Journalism Students Enter Foreign Territory
Monday, November 5, 2007
If given the chance to travel into a foreign war zone to see how a western journalist effectively covers the chaotic events of warfare, would you? Assistant professor of English Jenny Spinner, Ph.D., provides her students with a similar opportunity, but without the danger. As a part of her current literary journalism class, Spinner has taken her students to local seminaries, cloistered convents, and most recently, a conservative Mennonite school in Honey Brook, Pa., and an Old Order Amish schoolhouse and pig farm in Narvon, Pa., to simulate a foreign correspondent's experience without putting her students at risk.
"Some of the greatest moments of learning don't happen in the classroom," said Spinner. "So the idea is to get students into the real world so they can find a story to tell, even with limitations."
She explained that in many ways, these trips turn her students into reporters entering a foreign experience where they must try to forget their own customs to better understand and interpret the practices they encounter. And just as many western reporters require "fixers" to set up the experience, explain traditions, and translate conversation, so too the literary journalism class required a link to the Amish and Mennonite people.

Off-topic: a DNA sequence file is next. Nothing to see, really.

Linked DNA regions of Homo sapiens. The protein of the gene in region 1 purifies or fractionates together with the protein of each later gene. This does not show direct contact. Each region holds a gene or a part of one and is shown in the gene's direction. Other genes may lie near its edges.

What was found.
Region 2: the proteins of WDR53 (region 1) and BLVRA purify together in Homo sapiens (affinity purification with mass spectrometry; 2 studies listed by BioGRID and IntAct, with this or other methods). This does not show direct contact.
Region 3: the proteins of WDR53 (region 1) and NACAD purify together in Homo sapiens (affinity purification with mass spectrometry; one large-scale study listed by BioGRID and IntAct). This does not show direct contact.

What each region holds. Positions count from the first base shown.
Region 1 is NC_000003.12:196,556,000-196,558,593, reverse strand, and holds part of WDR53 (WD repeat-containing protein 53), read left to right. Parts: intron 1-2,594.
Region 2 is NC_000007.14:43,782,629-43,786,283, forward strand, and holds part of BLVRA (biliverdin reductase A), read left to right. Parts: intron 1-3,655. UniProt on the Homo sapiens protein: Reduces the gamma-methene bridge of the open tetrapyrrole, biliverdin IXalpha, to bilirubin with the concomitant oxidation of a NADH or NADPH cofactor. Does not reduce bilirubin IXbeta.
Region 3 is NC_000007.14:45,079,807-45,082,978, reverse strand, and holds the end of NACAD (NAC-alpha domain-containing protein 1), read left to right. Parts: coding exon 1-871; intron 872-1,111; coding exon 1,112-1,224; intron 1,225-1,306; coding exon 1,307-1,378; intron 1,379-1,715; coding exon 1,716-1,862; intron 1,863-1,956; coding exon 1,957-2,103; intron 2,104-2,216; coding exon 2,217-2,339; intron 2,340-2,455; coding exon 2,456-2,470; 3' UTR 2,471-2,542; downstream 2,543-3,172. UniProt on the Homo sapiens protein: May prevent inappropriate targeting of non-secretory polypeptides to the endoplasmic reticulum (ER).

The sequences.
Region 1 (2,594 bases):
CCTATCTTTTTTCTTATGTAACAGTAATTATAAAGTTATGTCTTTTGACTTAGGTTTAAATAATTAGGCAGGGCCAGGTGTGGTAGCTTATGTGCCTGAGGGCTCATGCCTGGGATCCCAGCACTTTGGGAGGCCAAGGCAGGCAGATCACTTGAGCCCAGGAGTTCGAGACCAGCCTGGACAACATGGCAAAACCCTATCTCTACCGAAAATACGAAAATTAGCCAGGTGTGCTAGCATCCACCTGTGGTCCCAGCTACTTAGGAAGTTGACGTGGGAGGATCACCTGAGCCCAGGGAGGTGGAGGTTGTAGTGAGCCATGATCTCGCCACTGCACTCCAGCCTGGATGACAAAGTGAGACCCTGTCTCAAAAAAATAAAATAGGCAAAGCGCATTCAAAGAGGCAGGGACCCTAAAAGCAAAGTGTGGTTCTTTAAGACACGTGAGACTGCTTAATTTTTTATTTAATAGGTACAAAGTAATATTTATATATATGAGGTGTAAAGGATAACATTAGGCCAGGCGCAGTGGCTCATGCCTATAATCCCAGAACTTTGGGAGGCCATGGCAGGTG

SJU professor emeritus of German Richard Kiphorn served as the students' liaison to the communities. Because he has led many cultural immersion trips to Amish communities in the past and because he lives in the area, he has many long-established relationships with the people of the area. Without Kiphorn's assistance, Spinner's class trip wouldn't have been possible.
"With the help of a fixer, a journalist can gain access to societies that are usually closed to outsiders," student Peter Ferrarone explained.
Prior to their trip, Spinner and her class researched traditional Amish customs, practices, and even key vocabulary of Pennsylvania Dutch. They also examined how journalists have customarily represented Amish communities in past media coverage and used the 2006 shooting at Georgetown School in Paradise, Pa., as a primary example.
Spinner asks her students, "How do we tell the story of the Amish accurately, fairly, without letting our own backgrounds get in the way? Our observations are colored by our own ideas and upbringings. We're trying to find out, as writers and journalists, how we affect the story, and we need to force ourselves to try to view things objectively."
"It was difficult for me to take my own opinions out of the story, and yet still convey what I wanted the reader to notice. But I enjoyed the challenge of writing the story and the overall experience," said student Cortney Britton.
--Sarah Whelehon '07 (M.A.)